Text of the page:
Of course, Schneider Electric is not just a supplier of smart technologies. It also operates its own highly efficient global supply chain, fine-tuned over many years. More than 80,000 people are working in its supply chain alone. The company has 150,000 order lines a day and a catalogue close to 300,000 references, distributed from 91 DCs globally, supplied by 183 factories. It has 14,000 suppliers, from which €7 billion of products are purchased. It understands the intricacies of making a global supply chain tick.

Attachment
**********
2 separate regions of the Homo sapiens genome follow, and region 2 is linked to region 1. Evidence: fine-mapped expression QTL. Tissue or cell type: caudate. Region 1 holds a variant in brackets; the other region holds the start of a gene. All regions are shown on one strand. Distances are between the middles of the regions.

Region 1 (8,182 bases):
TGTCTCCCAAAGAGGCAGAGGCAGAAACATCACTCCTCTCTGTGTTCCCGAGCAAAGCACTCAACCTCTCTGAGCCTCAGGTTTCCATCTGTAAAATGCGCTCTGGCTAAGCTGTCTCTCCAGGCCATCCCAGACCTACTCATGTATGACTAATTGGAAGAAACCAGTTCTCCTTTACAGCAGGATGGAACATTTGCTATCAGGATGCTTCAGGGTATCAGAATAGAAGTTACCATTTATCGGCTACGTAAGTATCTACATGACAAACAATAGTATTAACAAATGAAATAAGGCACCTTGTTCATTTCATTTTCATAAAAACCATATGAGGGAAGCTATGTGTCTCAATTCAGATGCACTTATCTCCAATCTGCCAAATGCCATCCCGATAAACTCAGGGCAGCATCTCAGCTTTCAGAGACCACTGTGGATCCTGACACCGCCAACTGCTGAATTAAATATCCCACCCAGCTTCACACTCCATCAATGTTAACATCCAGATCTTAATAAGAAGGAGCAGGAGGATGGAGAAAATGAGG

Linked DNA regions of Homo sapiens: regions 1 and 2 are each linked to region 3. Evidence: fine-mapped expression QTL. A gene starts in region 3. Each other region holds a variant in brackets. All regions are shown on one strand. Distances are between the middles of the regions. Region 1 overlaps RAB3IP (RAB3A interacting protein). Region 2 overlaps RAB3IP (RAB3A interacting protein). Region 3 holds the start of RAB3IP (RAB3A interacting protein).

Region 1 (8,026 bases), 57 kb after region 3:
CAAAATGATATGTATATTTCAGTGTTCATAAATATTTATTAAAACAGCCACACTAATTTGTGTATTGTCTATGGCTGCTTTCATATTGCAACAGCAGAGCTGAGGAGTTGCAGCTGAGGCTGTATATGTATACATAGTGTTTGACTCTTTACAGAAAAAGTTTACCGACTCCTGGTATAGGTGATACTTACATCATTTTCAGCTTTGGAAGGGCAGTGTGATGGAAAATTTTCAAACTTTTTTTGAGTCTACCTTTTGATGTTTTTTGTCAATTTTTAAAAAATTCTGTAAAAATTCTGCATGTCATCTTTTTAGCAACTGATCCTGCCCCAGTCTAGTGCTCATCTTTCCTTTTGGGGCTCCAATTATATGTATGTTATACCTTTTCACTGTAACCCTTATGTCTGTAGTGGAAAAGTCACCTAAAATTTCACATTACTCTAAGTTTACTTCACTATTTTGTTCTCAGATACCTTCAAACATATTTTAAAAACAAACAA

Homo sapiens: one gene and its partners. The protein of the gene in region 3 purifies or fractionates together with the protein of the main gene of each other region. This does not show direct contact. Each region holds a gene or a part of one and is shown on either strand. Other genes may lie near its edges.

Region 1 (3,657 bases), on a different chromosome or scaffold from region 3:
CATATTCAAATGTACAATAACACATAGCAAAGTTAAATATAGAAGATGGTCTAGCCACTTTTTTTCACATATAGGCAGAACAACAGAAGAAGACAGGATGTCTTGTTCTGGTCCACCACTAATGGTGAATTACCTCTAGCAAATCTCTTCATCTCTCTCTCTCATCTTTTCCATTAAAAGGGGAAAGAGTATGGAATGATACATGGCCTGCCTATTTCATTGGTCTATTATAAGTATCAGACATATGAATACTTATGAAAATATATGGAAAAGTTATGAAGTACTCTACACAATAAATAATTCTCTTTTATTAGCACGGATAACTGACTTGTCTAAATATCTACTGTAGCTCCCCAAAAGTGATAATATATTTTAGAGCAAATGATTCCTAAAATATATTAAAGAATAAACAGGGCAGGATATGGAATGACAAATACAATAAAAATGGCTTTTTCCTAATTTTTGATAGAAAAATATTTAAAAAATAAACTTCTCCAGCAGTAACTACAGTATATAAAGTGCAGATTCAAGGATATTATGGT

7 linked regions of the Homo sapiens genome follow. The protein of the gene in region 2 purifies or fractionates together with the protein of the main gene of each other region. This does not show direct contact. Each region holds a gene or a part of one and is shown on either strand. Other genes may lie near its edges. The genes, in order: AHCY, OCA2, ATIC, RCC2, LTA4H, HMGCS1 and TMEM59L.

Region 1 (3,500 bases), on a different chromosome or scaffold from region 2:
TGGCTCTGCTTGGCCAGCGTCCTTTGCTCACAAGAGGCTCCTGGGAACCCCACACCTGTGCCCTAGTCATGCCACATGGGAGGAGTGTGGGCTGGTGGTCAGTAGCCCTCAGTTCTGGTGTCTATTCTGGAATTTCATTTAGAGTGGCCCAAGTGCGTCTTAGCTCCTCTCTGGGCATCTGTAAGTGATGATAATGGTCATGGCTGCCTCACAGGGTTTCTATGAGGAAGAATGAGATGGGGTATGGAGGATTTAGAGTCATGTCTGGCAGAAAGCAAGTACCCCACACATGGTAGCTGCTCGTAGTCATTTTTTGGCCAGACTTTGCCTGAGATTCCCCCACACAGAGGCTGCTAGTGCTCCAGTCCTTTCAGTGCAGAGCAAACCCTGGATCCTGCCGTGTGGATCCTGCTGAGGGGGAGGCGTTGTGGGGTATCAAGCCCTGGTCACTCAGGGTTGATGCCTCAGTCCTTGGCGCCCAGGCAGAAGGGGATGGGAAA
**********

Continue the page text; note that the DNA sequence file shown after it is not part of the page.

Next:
“Companies around the globe, in every sector, are making traceability a priority of their operational capabilities,” suggests Dowling, especially as we have an opportunity post-pandemic to redesign the supply chain. In fact, a recent Schneider article discussed this very aspect. A consultation with more than 150 senior supply chain leaders suggested that 68% of executives view traceability as ‘very or extremely important’. “In other words,” Dowling adds, “we’re quickly moving to a world in which secure end-to-end connectivity and digital avatars are replacing manually controlled tracking systems, providing far more than just visibility and transparency on where things are. As such, to help shrink the industrial carbon footprint, traceability can address three challenges across sourcing, production, logistics and a product’s life-cycle, while enforcing greater transparency and accountability.”